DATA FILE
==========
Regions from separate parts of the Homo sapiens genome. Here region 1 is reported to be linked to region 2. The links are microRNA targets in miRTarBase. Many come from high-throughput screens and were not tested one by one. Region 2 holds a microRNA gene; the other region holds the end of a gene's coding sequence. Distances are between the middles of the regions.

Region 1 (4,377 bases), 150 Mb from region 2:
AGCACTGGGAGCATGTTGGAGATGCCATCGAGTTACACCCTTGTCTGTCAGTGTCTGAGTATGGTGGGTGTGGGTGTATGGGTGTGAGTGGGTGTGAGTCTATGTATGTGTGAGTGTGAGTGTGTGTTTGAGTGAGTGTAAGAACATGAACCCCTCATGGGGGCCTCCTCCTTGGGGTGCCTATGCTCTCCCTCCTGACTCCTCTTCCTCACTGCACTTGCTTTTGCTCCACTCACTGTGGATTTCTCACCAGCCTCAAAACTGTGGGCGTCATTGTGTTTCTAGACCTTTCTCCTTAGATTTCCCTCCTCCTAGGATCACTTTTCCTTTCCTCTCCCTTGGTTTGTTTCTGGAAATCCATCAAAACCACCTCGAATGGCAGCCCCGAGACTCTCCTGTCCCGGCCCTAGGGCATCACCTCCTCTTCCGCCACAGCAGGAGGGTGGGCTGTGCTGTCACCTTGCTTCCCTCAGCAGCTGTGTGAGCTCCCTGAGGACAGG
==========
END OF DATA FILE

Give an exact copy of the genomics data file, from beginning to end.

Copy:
Regions from separate parts of the Homo sapiens genome. Here region 1 is reported to be linked to region 2. The links are microRNA targets in miRTarBase. Many come from high-throughput screens and were not tested one by one. Region 2 holds a microRNA gene; the other region holds the end of a gene's coding sequence. Distances are between the middles of the regions.

Region 1 (4,377 bases), 150 Mb from region 2:
AGCACTGGGAGCATGTTGGAGATGCCATCGAGTTACACCCTTGTCTGTCAGTGTCTGAGTATGGTGGGTGTGGGTGTATGGGTGTGAGTGGGTGTGAGTCTATGTATGTGTGAGTGTGAGTGTGTGTTTGAGTGAGTGTAAGAACATGAACCCCTCATGGGGGCCTCCTCCTTGGGGTGCCTATGCTCTCCCTCCTGACTCCTCTTCCTCACTGCACTTGCTTTTGCTCCACTCACTGTGGATTTCTCACCAGCCTCAAAACTGTGGGCGTCATTGTGTTTCTAGACCTTTCTCCTTAGATTTCCCTCCTCCTAGGATCACTTTTCCTTTCCTCTCCCTTGGTTTGTTTCTGGAAATCCATCAAAACCACCTCGAATGGCAGCCCCGAGACTCTCCTGTCCCGGCCCTAGGGCATCACCTCCTCTTCCGCCACAGCAGGAGGGTGGGCTGTGCTGTCACCTTGCTTCCCTCAGCAGCTGTGTGAGCTCCCTGAGGACAGG